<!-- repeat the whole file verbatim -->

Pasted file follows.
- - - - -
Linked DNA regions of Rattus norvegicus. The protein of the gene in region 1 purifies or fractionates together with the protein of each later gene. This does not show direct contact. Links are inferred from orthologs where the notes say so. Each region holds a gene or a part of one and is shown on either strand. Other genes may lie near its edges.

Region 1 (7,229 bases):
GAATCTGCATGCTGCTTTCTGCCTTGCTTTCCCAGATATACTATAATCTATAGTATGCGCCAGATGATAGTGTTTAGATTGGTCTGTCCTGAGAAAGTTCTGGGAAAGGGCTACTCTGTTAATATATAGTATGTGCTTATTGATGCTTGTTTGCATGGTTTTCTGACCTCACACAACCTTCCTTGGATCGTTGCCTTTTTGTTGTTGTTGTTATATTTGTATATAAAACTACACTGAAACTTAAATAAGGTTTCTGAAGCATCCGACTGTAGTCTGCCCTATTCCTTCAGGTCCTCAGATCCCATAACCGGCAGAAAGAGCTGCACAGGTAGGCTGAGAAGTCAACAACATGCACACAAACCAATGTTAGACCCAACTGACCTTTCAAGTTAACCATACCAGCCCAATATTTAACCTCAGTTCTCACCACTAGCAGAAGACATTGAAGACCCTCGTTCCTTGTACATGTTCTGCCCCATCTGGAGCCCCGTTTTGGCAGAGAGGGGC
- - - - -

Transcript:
Linked DNA regions of Rattus norvegicus. The protein of the gene in region 1 purifies or fractionates together with the protein of each later gene. This does not show direct contact. Links are inferred from orthologs where the notes say so. Each region holds a gene or a part of one and is shown on either strand. Other genes may lie near its edges.

Region 1 (7,229 bases):
GAATCTGCATGCTGCTTTCTGCCTTGCTTTCCCAGATATACTATAATCTATAGTATGCGCCAGATGATAGTGTTTAGATTGGTCTGTCCTGAGAAAGTTCTGGGAAAGGGCTACTCTGTTAATATATAGTATGTGCTTATTGATGCTTGTTTGCATGGTTTTCTGACCTCACACAACCTTCCTTGGATCGTTGCCTTTTTGTTGTTGTTGTTATATTTGTATATAAAACTACACTGAAACTTAAATAAGGTTTCTGAAGCATCCGACTGTAGTCTGCCCTATTCCTTCAGGTCCTCAGATCCCATAACCGGCAGAAAGAGCTGCACAGGTAGGCTGAGAAGTCAACAACATGCACACAAACCAATGTTAGACCCAACTGACCTTTCAAGTTAACCATACCAGCCCAATATTTAACCTCAGTTCTCACCACTAGCAGAAGACATTGAAGACCCTCGTTCCTTGTACATGTTCTGCCCCATCTGGAGCCCCGTTTTGGCAGAGAGGGGC